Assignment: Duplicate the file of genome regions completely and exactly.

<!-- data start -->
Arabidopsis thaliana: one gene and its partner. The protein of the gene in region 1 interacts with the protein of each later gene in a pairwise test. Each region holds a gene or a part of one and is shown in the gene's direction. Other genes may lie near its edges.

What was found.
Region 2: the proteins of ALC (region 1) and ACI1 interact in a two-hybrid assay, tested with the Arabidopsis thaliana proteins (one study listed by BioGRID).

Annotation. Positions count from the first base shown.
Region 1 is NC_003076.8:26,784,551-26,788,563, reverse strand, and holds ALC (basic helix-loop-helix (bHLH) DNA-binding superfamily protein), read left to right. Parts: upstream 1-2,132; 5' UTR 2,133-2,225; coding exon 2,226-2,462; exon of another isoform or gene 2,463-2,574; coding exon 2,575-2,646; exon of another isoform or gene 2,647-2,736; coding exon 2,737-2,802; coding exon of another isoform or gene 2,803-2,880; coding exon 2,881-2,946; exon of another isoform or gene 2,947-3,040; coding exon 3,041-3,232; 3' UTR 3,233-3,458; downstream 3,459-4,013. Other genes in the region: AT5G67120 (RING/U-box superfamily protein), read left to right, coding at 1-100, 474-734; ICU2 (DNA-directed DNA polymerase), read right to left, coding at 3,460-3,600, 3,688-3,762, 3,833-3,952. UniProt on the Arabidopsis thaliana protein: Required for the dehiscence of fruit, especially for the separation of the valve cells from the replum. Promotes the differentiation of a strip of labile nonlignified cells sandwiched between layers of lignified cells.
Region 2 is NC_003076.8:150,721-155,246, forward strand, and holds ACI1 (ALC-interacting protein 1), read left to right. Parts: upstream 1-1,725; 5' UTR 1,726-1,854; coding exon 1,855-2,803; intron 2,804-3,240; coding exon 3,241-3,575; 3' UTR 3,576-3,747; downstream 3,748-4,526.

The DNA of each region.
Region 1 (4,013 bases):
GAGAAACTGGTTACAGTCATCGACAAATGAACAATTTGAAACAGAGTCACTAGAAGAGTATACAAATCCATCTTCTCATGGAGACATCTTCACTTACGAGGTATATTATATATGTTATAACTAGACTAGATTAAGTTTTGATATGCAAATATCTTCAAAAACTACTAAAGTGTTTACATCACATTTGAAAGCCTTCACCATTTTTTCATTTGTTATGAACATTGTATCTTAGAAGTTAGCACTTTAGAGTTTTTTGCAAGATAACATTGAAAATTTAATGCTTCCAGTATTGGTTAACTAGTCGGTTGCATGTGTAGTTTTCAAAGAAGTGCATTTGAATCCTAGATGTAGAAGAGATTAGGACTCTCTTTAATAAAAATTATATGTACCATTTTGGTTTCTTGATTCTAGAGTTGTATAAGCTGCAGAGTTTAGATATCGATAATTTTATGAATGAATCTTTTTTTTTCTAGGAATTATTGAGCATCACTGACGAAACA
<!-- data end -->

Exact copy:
Arabidopsis thaliana: one gene and its partner. The protein of the gene in region 1 interacts with the protein of each later gene in a pairwise test. Each region holds a gene or a part of one and is shown in the gene's direction. Other genes may lie near its edges.

What was found.
Region 2: the proteins of ALC (region 1) and ACI1 interact in a two-hybrid assay, tested with the Arabidopsis thaliana proteins (one study listed by BioGRID).

Annotation. Positions count from the first base shown.
Region 1 is NC_003076.8:26,784,551-26,788,563, reverse strand, and holds ALC (basic helix-loop-helix (bHLH) DNA-binding superfamily protein), read left to right. Parts: upstream 1-2,132; 5' UTR 2,133-2,225; coding exon 2,226-2,462; exon of another isoform or gene 2,463-2,574; coding exon 2,575-2,646; exon of another isoform or gene 2,647-2,736; coding exon 2,737-2,802; coding exon of another isoform or gene 2,803-2,880; coding exon 2,881-2,946; exon of another isoform or gene 2,947-3,040; coding exon 3,041-3,232; 3' UTR 3,233-3,458; downstream 3,459-4,013. Other genes in the region: AT5G67120 (RING/U-box superfamily protein), read left to right, coding at 1-100, 474-734; ICU2 (DNA-directed DNA polymerase), read right to left, coding at 3,460-3,600, 3,688-3,762, 3,833-3,952. UniProt on the Arabidopsis thaliana protein: Required for the dehiscence of fruit, especially for the separation of the valve cells from the replum. Promotes the differentiation of a strip of labile nonlignified cells sandwiched between layers of lignified cells.
Region 2 is NC_003076.8:150,721-155,246, forward strand, and holds ACI1 (ALC-interacting protein 1), read left to right. Parts: upstream 1-1,725; 5' UTR 1,726-1,854; coding exon 1,855-2,803; intron 2,804-3,240; coding exon 3,241-3,575; 3' UTR 3,576-3,747; downstream 3,748-4,526.

The DNA of each region.
Region 1 (4,013 bases):
GAGAAACTGGTTACAGTCATCGACAAATGAACAATTTGAAACAGAGTCACTAGAAGAGTATACAAATCCATCTTCTCATGGAGACATCTTCACTTACGAGGTATATTATATATGTTATAACTAGACTAGATTAAGTTTTGATATGCAAATATCTTCAAAAACTACTAAAGTGTTTACATCACATTTGAAAGCCTTCACCATTTTTTCATTTGTTATGAACATTGTATCTTAGAAGTTAGCACTTTAGAGTTTTTTGCAAGATAACATTGAAAATTTAATGCTTCCAGTATTGGTTAACTAGTCGGTTGCATGTGTAGTTTTCAAAGAAGTGCATTTGAATCCTAGATGTAGAAGAGATTAGGACTCTCTTTAATAAAAATTATATGTACCATTTTGGTTTCTTGATTCTAGAGTTGTATAAGCTGCAGAGTTTAGATATCGATAATTTTATGAATGAATCTTTTTTTTTCTAGGAATTATTGAGCATCACTGACGAAACA